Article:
I get particularly irate about the suffering of innocent victims whether they be individual 'outsiders', minorities, civilians trapped in warlike and/or despotic situations. When I respond to this kind of inhumane injustice and suppression I usually endeavour to write in a distanced manner, which often results in a poem I consider to be somewhat akin to a parable. MOB-SONNET is such a poem.
As I add a new poem to this page I look out and wonder at the beauty of spring: the brightness of colour, the silent energy of growth, bud-leaf- everchanging - not least, the magic of blossoming trees. This month's poem just has to be in praise of May: POSSIBILITY.
AT ONE reflects dithering confusion.
It's about time to give you a performance-style poem: SPECIAL OFFER that's akin to some of the poems found in the latter half of my collection 'Tality Tales'.
I endeavour to challenge myself by enforcing concision upon my poetry writing. This has resulted in "Memento", my second collection of published poems. This month's poem is short; characteristically combining nature and humanity: POPPY that I hope reflects my fascination and close study of nature, both with the naked eye and with my camera.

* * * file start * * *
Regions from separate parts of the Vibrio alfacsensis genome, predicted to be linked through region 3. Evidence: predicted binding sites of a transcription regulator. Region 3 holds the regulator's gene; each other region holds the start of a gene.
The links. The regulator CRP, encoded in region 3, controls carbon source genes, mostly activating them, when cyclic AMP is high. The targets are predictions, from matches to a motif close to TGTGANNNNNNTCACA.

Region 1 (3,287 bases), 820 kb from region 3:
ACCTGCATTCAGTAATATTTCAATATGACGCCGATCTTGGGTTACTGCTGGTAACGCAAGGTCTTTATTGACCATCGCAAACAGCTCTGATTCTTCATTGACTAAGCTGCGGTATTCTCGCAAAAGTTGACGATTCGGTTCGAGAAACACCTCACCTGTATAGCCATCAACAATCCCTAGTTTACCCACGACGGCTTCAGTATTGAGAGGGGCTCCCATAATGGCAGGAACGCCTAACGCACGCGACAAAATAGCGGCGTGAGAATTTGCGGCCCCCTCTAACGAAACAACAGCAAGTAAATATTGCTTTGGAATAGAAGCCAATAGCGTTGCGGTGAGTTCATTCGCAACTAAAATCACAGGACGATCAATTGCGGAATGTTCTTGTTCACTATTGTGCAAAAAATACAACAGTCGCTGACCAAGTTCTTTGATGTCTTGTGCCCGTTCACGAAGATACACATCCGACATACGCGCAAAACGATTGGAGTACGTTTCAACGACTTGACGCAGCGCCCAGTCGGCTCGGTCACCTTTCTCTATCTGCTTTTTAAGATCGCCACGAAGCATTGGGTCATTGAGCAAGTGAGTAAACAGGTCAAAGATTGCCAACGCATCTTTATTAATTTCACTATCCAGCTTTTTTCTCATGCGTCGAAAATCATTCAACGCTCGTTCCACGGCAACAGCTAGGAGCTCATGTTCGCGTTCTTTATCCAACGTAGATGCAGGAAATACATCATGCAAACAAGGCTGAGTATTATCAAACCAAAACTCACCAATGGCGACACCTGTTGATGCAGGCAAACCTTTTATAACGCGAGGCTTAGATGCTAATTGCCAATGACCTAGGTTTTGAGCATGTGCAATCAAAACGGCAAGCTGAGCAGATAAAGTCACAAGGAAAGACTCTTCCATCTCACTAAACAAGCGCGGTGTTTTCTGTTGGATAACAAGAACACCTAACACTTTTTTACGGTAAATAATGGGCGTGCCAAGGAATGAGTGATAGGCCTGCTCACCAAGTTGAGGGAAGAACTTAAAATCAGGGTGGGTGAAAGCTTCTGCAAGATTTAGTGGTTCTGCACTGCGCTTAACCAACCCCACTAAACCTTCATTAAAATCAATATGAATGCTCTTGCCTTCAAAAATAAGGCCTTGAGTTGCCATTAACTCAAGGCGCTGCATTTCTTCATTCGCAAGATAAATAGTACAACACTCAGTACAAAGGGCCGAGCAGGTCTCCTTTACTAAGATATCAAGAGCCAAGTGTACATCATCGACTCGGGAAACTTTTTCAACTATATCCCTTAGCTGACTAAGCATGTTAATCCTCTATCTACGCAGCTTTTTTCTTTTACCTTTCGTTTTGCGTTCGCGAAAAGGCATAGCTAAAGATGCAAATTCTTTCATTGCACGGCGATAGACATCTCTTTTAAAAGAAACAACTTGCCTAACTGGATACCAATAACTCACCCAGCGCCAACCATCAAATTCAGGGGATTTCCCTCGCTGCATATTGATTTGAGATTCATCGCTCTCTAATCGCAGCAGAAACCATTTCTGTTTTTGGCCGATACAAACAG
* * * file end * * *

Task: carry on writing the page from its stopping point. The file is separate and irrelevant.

The autumn weather - having been fantastic - has now turned dark, damp and depressive and threatening; hence NOVEMBER - made all too pertinent by the present refugee situation.
We're now well into Advent - that "once-a-year" time when we are most inclined to make contact with those we consider friends, family or aquaintances who still remain on our 'list'! DECODING CHRISTMAS CARDS reflects this.
The refugee situation in Europe  remains critical and ineffectively redressed; with so many people suffering added worry as a consequence. The crass national-protectionist political response in the coldest season seems to make the following parable all too pertinent: SWEET SUFFERING.
I really don't know just how individualist, self-centred and cynical - not to say psychopathic - our western society is becoming in its obsessive need to experience as much and as extremely as possible; even at the expense of others! I found a tv-documentary about war tourism recently so obnoxious that I had somehow to respond to it: ABROAD-THOUGHTS FROM HOME (with thanks and no intended disrespect to Matthew Arnold).
There are signs of Spring: the earlier flowers are in bloom and the birds are booming out their song ... but what exactly is the purpose of this song? This month's poem tries to show that all's not rosey in the garden, in this commemorative year for Shakespeare! SPRING'S IN THE AIR reflects beauty and love as well as ugliness and hate depending on how one hears it.